By Adam Pagnucco.
The combination of County Executive Ike Leggett’s retirement, public campaign financing and term limits is producing an unprecedented flood of candidates running for the County Council’s four at-large seats. By the time of the filing deadline next February, thirty or more people could be in the race. Your author has previously written about those who may be running who have prior electoral experience. Starting today, we will be sharing first impressions of seven new at-large candidates, all of whom have been subjected to withering, multi-hour interrogations by your author. We are pleased to report that all seven survived these encounters and any damage is hopefully temporary.
The at-large council race is a fascinating and historic affair. Since the current council configuration was established in 1990, there have never been three at-large vacancies. Normally, your author considers the past in evaluating what the future will be. But in some respects, the past may not be as useful a guide as usual because of the sheer unprecedented nature of what is now happening.
The best analogy for this current at-large race is a giant, open air bazaar. Voters enter it and encounter dozens of kiosks, each with a candidate selling his or her candidacy. Each candidate promises the best deal – just for you! – as the voters stroll by. Which ones can cut through the noise? Which ones can attract the most people? The four kiosks that sell their wares to the most voters will win the competition. And it could very well be that those wares will be very different from each other as different segments of the market drive their favored candidates to victory.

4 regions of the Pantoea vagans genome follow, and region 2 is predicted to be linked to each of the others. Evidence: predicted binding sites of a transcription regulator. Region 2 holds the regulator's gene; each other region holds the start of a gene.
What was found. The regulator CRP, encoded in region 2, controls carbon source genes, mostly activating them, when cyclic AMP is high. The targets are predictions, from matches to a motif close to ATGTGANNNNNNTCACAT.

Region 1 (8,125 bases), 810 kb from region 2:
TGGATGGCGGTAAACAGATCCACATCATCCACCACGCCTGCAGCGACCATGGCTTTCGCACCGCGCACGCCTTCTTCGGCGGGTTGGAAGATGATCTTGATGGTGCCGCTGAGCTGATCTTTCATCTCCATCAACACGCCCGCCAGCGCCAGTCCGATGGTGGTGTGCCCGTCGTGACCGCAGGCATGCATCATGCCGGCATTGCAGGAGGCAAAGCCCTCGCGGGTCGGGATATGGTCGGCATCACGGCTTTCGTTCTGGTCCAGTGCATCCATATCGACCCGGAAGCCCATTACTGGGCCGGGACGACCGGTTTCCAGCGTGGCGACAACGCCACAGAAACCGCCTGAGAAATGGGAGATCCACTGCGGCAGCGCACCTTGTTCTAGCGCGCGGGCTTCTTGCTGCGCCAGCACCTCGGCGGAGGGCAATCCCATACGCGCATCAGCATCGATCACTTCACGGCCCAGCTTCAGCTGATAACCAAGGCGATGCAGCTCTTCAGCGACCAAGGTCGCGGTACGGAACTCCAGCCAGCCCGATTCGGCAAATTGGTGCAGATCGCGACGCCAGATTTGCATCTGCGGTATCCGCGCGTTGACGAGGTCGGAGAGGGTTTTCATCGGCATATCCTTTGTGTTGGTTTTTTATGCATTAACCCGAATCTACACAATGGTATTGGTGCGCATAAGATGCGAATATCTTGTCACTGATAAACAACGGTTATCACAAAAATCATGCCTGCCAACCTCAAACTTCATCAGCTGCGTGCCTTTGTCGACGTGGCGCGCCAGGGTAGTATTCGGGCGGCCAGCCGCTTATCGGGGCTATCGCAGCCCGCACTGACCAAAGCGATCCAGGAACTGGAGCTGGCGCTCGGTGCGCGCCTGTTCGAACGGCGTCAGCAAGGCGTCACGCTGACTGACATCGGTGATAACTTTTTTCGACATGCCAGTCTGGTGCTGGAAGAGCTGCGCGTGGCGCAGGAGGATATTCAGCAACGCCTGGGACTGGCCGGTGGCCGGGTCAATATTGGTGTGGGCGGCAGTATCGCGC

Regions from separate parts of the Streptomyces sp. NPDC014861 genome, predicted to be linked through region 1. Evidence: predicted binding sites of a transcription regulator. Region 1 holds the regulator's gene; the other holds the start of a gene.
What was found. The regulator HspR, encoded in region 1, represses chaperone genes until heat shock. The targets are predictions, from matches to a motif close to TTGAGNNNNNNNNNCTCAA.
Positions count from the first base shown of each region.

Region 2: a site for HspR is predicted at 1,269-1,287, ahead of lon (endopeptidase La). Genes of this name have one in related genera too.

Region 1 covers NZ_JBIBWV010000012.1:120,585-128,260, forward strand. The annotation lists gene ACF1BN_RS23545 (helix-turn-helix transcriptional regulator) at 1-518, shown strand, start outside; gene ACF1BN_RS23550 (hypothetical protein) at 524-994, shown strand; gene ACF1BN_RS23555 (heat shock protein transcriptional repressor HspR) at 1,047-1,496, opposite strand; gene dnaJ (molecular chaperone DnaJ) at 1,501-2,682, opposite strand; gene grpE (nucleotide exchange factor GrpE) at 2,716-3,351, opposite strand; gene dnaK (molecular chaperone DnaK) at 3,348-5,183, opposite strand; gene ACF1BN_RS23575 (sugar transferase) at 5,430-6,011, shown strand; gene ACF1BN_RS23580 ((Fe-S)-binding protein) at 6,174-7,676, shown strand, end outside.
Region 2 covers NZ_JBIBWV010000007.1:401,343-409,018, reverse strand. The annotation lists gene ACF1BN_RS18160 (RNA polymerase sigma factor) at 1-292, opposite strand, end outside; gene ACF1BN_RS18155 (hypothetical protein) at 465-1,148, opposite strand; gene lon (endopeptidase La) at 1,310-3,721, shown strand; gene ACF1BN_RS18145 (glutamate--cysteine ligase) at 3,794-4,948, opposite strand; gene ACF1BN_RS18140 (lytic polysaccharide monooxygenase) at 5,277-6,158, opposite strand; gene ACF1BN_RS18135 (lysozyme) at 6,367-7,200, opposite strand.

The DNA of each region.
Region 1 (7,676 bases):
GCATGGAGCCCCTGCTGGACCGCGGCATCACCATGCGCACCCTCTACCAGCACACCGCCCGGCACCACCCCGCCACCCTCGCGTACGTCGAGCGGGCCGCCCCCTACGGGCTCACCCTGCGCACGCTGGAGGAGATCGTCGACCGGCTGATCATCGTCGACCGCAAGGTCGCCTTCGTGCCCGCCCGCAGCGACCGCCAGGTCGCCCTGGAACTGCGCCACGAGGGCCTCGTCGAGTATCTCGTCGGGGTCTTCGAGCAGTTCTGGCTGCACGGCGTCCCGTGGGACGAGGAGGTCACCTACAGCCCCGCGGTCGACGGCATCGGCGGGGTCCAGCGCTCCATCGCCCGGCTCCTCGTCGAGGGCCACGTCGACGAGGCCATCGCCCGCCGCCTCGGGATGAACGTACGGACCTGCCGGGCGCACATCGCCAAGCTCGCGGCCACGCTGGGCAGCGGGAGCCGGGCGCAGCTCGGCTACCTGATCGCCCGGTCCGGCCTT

Overall, the at-large field is shaping up to be deep and talented. The only shame here is that there are many more good candidates than available seats, meaning that some highly qualified people are going to lose. On to our first impressions of the new candidates, given in no particular order.
Marilyn Balcombe, Germantown
Some liberals stereotype business leaders as anti-union, anti-government (except when collecting corporate welfare), anti-tax and primarily – perhaps solely – concerned with accumulating profits. Your author once worked on union organizing campaigns in the South and met a few corporate owners who fit that bill! But if that’s what you think of business leaders in general, Marilyn Balcombe is going to surprise you.
The long-time President/CEO of the Gaithersburg-Germantown Chamber of Commerce, Balcombe is representative of MoCo’s chamber leaders who tend to be very different from their counterparts elsewhere. All of the full-time, paid local chamber presidents are women. Some of them are moms who have been active in their PTAs. Most are Democrats who tend to be liberal on social issues. All favor funding for public education. All are pragmatic rather than ideological. And absolutely none of them are tea partiers.
Balcombe, who holds a Ph.D. in industrial and organizational psychology, is analytical by nature. She does not prejudge issues on the basis of ideology and continually seeks out evidence in making her decisions. She agrees with the county’s emphasis on education but wants to augment it with robust economic development. She’s a good listener who prefers policy to politics. (She will admit to not being crazy about the political parts of running for office!) Above all, she is a grown-up. If you’re looking for a serious, hard-working, center-left candidate who will focus on making the county more competitive with its neighbors, Marilyn Balcombe should get your vote.
More to come in Part Two.